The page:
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Home > Press > Hollow gold nanospheres show promise for biomedical and other applications

Water solutions of hollow gold nanospheres exhibit a range of colors. Tunable colors are generated by controlling the outer diameter, which ranges from about 25 to 50 nanometers, and the wall thickness, varying from about 3 to 7 nanometers. Image courtesy of J. Zhang.
Water solutions of hollow gold nanospheres exhibit a range of colors. Tunable colors are generated by controlling the outer diameter, which ranges from about 25 to 50 nanometers, and the wall thickness, varying from about 3 to 7 nanometers. Image courtesy of J. Zhang.

Abstract:
A new metal nanostructure developed by researchers at the University of California, Santa Cruz, has already shown promise in cancer therapy studies and could be used for chemical and biological sensors and other applications as well.

Hollow gold nanospheres show promise for biomedical and other applications

Santa Cruz, CA | Posted on March 23rd, 2009

The hollow gold nanospheres developed in the laboratory of Jin Zhang, a professor of chemistry and biochemistry at UCSC, have a unique set of properties, including strong, narrow, and tunable absorption of light. Zhang is collaborating with researchers at the University of Texas M. D. Anderson Cancer Center, who have used the new nanostructures to target tumors for photothermal cancer therapy. They reported good results from preclinical studies earlier this year (Clinical Cancer Research, February 1, 2009).

Zhang described his lab's work on the hollow gold nanospheres in a talk on Sunday, March 22, at the annual meeting of the American Chemical Society in Salt Lake City.

"What makes this structure special is the combination of the spherical shape, the small size, and the strong absorption in visible and near infrared light," Zhang said. "The absorption is not only strong, it is also narrow and tunable. All of these properties are important for cancer treatment."

Zhang's lab is able to control the synthesis of the hollow gold nanospheres to produce particles with consistent size and optical properties. The hollow particles can be made in sizes ranging from 20 to 70 nanometers in diameter, which is an ideal range for biological applications that require particles to be incorporated into living cells. The optical properties can be tuned by varying the particle size and wall thickness.

In the cancer studies, led by Chun Li of the M. D. Anderson Cancer Center, researchers attached a short peptide to the nanospheres that enabled the particles to bind to tumor cells. After injecting the nanospheres into mice with melanoma, the researchers irradiated the animals' tumors with near-infrared light from a laser, heating the gold nanospheres and selectively killing the cancer cells to which the particles were bound.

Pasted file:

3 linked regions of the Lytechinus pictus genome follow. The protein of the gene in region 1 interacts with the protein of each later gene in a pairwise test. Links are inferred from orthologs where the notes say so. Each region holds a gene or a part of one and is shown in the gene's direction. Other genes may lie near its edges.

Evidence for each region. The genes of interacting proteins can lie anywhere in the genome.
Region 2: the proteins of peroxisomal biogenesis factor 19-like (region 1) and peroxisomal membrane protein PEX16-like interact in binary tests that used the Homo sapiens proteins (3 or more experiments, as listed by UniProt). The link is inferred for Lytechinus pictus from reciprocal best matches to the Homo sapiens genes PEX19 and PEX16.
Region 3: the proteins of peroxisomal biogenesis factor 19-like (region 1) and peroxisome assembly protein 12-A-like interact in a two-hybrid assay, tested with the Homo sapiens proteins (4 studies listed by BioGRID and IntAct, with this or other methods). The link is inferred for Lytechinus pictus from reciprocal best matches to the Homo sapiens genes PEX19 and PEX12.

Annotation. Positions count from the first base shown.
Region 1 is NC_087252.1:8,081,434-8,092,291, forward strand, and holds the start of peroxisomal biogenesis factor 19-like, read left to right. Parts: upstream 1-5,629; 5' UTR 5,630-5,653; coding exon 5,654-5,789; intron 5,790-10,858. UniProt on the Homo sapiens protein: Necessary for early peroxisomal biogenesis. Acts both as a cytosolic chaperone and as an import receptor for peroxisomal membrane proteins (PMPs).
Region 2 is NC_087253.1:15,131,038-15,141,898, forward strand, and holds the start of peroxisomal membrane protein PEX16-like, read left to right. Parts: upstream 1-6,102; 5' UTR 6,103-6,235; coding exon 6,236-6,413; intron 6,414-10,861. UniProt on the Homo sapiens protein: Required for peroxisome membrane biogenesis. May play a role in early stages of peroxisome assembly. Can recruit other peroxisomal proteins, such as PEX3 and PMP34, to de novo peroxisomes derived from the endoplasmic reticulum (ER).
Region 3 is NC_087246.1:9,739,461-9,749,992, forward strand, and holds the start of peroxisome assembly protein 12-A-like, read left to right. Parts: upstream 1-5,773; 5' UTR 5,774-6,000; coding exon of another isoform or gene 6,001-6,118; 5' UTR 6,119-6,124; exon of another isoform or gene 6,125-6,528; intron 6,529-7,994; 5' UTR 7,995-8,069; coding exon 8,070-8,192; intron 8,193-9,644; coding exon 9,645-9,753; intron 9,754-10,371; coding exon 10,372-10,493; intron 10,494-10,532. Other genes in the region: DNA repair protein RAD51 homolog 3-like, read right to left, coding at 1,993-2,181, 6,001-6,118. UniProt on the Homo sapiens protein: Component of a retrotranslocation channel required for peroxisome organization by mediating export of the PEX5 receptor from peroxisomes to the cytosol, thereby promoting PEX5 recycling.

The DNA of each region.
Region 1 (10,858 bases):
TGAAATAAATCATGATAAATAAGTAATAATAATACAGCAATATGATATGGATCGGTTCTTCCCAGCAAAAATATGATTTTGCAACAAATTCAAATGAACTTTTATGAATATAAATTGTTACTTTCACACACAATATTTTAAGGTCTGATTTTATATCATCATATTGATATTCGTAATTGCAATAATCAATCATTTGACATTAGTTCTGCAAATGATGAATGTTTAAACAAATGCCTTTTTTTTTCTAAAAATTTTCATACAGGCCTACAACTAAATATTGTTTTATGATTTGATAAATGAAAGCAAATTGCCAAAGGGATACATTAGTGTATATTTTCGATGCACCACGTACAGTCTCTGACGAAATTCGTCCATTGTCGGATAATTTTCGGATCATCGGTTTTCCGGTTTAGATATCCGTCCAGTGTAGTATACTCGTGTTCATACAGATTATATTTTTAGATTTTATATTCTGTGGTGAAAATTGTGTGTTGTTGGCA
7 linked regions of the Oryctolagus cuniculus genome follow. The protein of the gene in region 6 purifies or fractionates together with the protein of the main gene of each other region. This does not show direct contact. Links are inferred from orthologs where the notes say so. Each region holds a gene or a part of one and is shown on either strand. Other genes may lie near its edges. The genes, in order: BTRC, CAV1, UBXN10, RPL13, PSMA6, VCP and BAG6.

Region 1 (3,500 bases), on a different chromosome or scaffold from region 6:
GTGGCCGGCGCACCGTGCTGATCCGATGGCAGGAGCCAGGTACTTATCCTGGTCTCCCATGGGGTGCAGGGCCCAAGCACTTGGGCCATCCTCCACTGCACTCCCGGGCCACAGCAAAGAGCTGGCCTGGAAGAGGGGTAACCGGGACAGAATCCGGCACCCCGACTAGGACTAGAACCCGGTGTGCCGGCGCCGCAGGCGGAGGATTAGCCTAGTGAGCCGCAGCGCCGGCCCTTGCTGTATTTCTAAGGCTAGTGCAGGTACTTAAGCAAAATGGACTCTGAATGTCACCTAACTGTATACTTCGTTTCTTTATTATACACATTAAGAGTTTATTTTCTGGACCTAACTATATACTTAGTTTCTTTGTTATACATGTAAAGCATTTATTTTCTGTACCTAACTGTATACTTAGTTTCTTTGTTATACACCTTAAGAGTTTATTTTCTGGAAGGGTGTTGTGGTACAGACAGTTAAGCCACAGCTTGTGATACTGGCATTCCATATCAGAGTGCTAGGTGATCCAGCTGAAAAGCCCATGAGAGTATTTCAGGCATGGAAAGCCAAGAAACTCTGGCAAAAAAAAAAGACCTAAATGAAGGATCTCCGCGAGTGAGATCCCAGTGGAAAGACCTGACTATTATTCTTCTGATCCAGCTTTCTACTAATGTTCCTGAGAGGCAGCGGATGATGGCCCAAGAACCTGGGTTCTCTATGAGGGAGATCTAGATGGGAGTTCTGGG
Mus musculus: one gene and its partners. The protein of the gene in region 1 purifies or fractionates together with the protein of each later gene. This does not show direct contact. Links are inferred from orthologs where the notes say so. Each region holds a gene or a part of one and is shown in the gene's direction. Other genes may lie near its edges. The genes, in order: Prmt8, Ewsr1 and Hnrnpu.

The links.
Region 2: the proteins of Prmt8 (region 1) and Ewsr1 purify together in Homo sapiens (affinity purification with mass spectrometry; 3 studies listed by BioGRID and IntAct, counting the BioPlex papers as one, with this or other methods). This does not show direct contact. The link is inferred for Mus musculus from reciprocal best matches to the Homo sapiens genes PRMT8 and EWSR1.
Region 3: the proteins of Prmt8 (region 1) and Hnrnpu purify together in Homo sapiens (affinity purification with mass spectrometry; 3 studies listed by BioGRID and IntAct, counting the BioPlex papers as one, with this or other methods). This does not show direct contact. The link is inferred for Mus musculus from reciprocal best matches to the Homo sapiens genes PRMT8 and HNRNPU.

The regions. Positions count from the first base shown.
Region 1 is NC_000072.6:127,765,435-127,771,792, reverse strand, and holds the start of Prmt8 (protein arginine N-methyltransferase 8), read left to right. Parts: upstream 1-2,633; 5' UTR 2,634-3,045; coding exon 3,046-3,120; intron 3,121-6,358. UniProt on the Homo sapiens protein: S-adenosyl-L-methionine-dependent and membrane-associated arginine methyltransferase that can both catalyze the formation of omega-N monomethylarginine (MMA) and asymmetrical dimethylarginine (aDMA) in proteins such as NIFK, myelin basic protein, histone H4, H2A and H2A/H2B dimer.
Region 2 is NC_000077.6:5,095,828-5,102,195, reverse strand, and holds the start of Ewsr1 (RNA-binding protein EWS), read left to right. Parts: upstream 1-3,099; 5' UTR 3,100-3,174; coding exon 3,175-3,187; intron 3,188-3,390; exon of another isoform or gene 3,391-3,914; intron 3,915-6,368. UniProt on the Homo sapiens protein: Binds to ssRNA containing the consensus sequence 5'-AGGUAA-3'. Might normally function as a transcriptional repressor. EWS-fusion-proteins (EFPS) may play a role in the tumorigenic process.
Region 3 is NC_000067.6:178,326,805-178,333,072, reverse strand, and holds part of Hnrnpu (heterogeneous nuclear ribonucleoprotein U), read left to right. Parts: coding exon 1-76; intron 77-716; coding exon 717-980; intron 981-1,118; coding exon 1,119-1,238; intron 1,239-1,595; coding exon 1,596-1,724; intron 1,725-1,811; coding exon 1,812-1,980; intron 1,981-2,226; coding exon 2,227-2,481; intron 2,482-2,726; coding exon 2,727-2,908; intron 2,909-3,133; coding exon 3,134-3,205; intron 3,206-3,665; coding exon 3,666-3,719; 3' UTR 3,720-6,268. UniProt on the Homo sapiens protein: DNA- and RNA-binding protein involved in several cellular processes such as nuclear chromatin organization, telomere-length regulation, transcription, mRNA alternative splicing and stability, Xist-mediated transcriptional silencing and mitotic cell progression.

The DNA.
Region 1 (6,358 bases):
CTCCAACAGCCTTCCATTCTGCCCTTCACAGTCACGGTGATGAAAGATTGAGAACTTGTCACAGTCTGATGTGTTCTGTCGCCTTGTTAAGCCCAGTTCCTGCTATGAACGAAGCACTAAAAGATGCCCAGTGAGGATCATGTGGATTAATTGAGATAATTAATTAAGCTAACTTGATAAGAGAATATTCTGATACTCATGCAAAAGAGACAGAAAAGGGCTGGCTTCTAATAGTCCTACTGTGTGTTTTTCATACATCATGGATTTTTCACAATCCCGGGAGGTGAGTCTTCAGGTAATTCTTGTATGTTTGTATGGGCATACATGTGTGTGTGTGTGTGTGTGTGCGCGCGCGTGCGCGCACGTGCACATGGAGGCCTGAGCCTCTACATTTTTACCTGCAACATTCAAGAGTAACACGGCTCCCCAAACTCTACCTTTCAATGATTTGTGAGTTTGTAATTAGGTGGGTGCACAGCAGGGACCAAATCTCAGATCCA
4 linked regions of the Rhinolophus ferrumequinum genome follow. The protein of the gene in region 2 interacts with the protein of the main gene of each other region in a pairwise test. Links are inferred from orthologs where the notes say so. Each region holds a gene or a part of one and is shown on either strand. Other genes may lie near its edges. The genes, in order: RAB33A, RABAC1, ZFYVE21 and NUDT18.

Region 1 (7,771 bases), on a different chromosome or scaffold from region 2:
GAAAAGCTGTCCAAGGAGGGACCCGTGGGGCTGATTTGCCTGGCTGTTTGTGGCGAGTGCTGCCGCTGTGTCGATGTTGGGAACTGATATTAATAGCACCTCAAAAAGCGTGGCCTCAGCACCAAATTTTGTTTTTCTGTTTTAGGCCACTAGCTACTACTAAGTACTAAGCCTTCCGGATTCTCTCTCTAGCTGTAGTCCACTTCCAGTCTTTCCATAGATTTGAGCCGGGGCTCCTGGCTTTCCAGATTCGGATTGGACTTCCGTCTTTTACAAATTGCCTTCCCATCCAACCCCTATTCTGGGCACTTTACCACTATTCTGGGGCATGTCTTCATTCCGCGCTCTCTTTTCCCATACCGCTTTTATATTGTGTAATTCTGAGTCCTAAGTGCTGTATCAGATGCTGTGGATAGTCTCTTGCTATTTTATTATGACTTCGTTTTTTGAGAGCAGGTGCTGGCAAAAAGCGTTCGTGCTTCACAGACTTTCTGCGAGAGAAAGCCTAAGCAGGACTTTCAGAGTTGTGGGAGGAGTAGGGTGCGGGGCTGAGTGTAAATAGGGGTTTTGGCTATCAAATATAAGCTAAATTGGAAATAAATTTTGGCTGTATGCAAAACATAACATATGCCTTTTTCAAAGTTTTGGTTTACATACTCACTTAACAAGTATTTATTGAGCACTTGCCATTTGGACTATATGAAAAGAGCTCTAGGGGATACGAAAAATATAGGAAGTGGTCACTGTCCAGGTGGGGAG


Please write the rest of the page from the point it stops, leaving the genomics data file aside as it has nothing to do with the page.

Cancer therapy was not the goal, however, when Zhang's lab began working several years ago on the synthesis and characterization of hollow gold nanospheres. Zhang has studied a wide range of metal nanostructures to optimize their properties for surface-enhanced Raman scattering (SERS). SERS is a powerful optical technique that can be used for sensitive detection of biological molecules and other applications.

Adam Schwartzberg, then a graduate student in Zhang's lab at UCSC, initially set out to reproduce work reported by Chinese researchers in 2005. In the process, he perfected the synthesis of the hollow gold nanospheres, then demonstrated and characterized their SERS activity.

"This process is able to produce SERS-active nanoparticles that are significantly smaller than traditional nanoparticle structures used for SERS, providing a sensor element that can be more easily incorporated into cells for localized intracellular measurements," Schwartzberg, now at UC Berkeley, reported in a 2006 paper published in Analytical Chemistry.

The collaboration with Li began when Zhang heard him speak at a conference about using solid nanoparticles for photothermal cancer therapy. Zhang immediately saw the advantages of the hollow gold nanospheres for this technique. Li uses near-infrared light in the procedure because it provides good tissue penetration. But the solid gold nanoparticles he was using do not absorb near-infrared light efficiently. Zhang suggested that he could synthesize hollow gold nanospheres that absorb light most efficiently at precisely the wavelength (800 nanometers) emitted by Li's near-infrared laser.

"The heat that kills the cancer cells depends on light absorption by the metal nanoparticles, so more efficient absorption of the light is better," Zhang said. "The hollow gold nanospheres were 50 times more effective than solid gold nanoparticles for light absorption in the near-infrared."

Zhang's group has been exploring other nanostructures that can be synthesized using the same techniques. For example, graduate student Tammy Olson has designed hollow double-nanoshell structures of gold and silver, which show enhanced SERS activities compared to the hollow gold nanospheres.

The ability to tune the optical properties of the hollow nanospheres makes them highly versatile, Zhang said. "It is a unique structure that offers true advantages over other nanostructures, so it has a lot of potential," he said.

Note to reporters: You may contact Jin Zhang at (831) 459-3776 or

####

About University of California in Santa Cruz
The American Chemical Society is a nonprofit organization chartered by the U.S. Congress. With more than 154,000 members, ACS is the world’s largest scientific society and a global leader in providing access to chemistry-related research through its multiple databases, peer-reviewed journals and scientific conferences. Its main offices are in Washington, D.C., and Columbus, Ohio.

Contacts:
Tim Stephens
(831) 459-2495

Copyright © University of California in Santa Cruz

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